Dan923 said...

I've attended UMC several times
but I've never heard the gospel
preached. If the gospel is not preached it is nor christian.

Steve Finnell said...

WHAT DID THE FIRST CHRISTIANS BELIEVE?

THE CHURCH OF CHRIST HAD ITS BEGINNING ON THE DAY OF PENTECOST 33 A.D.. WHAT BELIEFS AND ACTIONS DID THE THREE THOUSAND CONVERTS TO CHRIST HAVE IN COMMON? DID GOD APPROVE OF EVOLVING BELIEFS, DIFFERENT REQUIREMENTS FOR SALVATION? IF THAT WERE TRUE, THEN WOULD IT NOT BE FOUND IN THE NEW TESTAMENT SCRIPTURES?

Acts 2:41 So then, those who received his word were baptized; and there were added about three thousand souls. Acts 2:47....And the Lord was adding to their number day by day those who were being saved.

All three thousand believed the apostle Peter's message and were baptized in water. Then they were added to the Lord's church by the Lord Himself. The Lord did not add the unsaved to His church. They had to believe and be baptized in water prior to being added to the body of Christ.

1. Acts 2:22 Men of Israel, listen to these words: Jesus the Nazarene, a man attested to you by God with miracles and wonders and signs which God performed through Him in your midst, just as you yourselves know---

All three thousand believed Jesus was a miracle worker.

2. Acts 2:31-32 he looked ahead and spoke of the resurrection of the Christ, that He was neither abandoned to Hades, nor did His flesh suffer decay. 32 This Jesus God raised up again, to which we are all witnesses.

All three thousand believed in the death, burial and resurrection of Jesus Christ.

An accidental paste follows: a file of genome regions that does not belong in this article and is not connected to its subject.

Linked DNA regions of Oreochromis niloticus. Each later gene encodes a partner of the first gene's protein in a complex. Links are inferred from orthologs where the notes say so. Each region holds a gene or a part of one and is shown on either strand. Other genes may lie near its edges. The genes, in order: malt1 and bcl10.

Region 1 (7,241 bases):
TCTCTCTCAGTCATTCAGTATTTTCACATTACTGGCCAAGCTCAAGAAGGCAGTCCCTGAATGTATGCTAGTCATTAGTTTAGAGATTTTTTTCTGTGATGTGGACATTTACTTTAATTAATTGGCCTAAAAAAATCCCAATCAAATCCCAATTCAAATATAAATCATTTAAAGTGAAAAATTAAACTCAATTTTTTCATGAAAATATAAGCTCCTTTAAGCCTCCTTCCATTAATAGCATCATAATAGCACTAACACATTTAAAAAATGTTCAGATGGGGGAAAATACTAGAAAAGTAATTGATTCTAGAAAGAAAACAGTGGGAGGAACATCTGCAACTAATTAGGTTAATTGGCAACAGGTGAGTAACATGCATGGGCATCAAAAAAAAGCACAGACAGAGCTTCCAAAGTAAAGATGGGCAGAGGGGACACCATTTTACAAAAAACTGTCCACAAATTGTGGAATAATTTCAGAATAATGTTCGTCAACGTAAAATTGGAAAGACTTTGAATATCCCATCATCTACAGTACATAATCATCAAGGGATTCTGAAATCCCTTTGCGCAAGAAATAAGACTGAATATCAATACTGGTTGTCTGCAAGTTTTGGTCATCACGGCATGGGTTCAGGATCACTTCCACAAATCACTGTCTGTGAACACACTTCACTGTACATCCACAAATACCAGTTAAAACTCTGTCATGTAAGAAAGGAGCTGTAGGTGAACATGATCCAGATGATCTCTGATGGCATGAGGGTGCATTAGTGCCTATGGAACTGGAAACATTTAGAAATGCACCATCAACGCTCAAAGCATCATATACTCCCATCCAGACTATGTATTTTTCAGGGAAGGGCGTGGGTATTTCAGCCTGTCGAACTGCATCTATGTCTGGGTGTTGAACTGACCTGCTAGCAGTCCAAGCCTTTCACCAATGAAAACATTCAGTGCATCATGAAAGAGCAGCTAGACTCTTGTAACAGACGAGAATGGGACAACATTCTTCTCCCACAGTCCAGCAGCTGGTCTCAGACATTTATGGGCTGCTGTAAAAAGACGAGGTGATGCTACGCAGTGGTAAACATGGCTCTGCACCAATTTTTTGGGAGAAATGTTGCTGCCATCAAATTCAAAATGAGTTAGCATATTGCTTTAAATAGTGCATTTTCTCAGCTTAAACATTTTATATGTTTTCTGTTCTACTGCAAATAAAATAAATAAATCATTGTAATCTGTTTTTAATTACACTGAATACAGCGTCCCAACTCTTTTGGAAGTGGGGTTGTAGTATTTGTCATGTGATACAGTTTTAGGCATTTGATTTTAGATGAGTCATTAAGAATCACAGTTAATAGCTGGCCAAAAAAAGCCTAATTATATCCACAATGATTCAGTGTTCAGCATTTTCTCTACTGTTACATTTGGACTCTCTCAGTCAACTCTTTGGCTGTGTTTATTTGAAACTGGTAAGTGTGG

3. Acts 2:36 Therefore let all the house of Israel know for certain that God has made him both Lord and Christ---this Jesus whom you crucified."

All three thousand believed that Jesus was Lord and Christ.

4. Acts 2:38 Peter said to them, "Repent, and each of you be baptized in the name of Jesus Christ for the forgiveness of your sins; and you will receive the gift of the Holy Spirit.

All three thousand repented in order to have sins forgiven. (repentance meant that they made the commitment to turn from their unbelief and sinful lifestyle and turn toward God).

All three thousand were baptized in water in order to have their sins forgiven.

All three thousand received the indwelling gift of the Holy Spirit after they believed, repented, and were baptized in water.

5. Acts 2:40 And with many other words he solemnly testified and kept on exhorting them, "Be saved from this perverse generation!"

All three thousand were saved after they believed Peter's message: They believed, repented, confessed, and were baptized in water. (Mark 16:16, John 3:16, Acts 3:19, Acts 2:38, Romans 10:9-10, Acts 8:35-38) THEN THEY WERE ADDED TO THE LORD'S CHURCH! (Acts 2:47)

WHAT THINGS DID PETER NOT PREACH AND WHAT THINGS DID THE THREE THOUSAND NOT BELIEVE.

1.Peter did not preach that men were saved by grace alone.

2.Peter did not preach that men were saved by faith only

3.Peter did not preach that God had selected a few to be saved and that all others would go to hell.

4. Peter did not preach that water baptism was not essential to salvation.

5. Peter did not preach that Jesus was just one of many Saviors.

6. Peter did not preach that once you were saved, that you could continue in a sinful lifestyle and still be saved.

7. Peter did not preach that God did not have the power to give us an inerrant translation of the Scriptures.

8. Peter did not preach that God would provide hundreds or thousands of different Christian denominations, and that they would teach different ways of being saved.

9. Peter did NOT preach that you had to speak in tongues as evidence that you were saved.

AS BELIEVERS IN CHRIST, MEN SHOULD USE THE BIBLE AS THEIR GUIDE FOR SALVATION. Looking to man-made creed books, Bible commentaries, denominational statements of faith, and church catechisms, is looking in all the wrong places for the absolute truth!

YOU ARE INVITED TO FOLLOW MY BLOG. http://steve-finnell.blogspot.com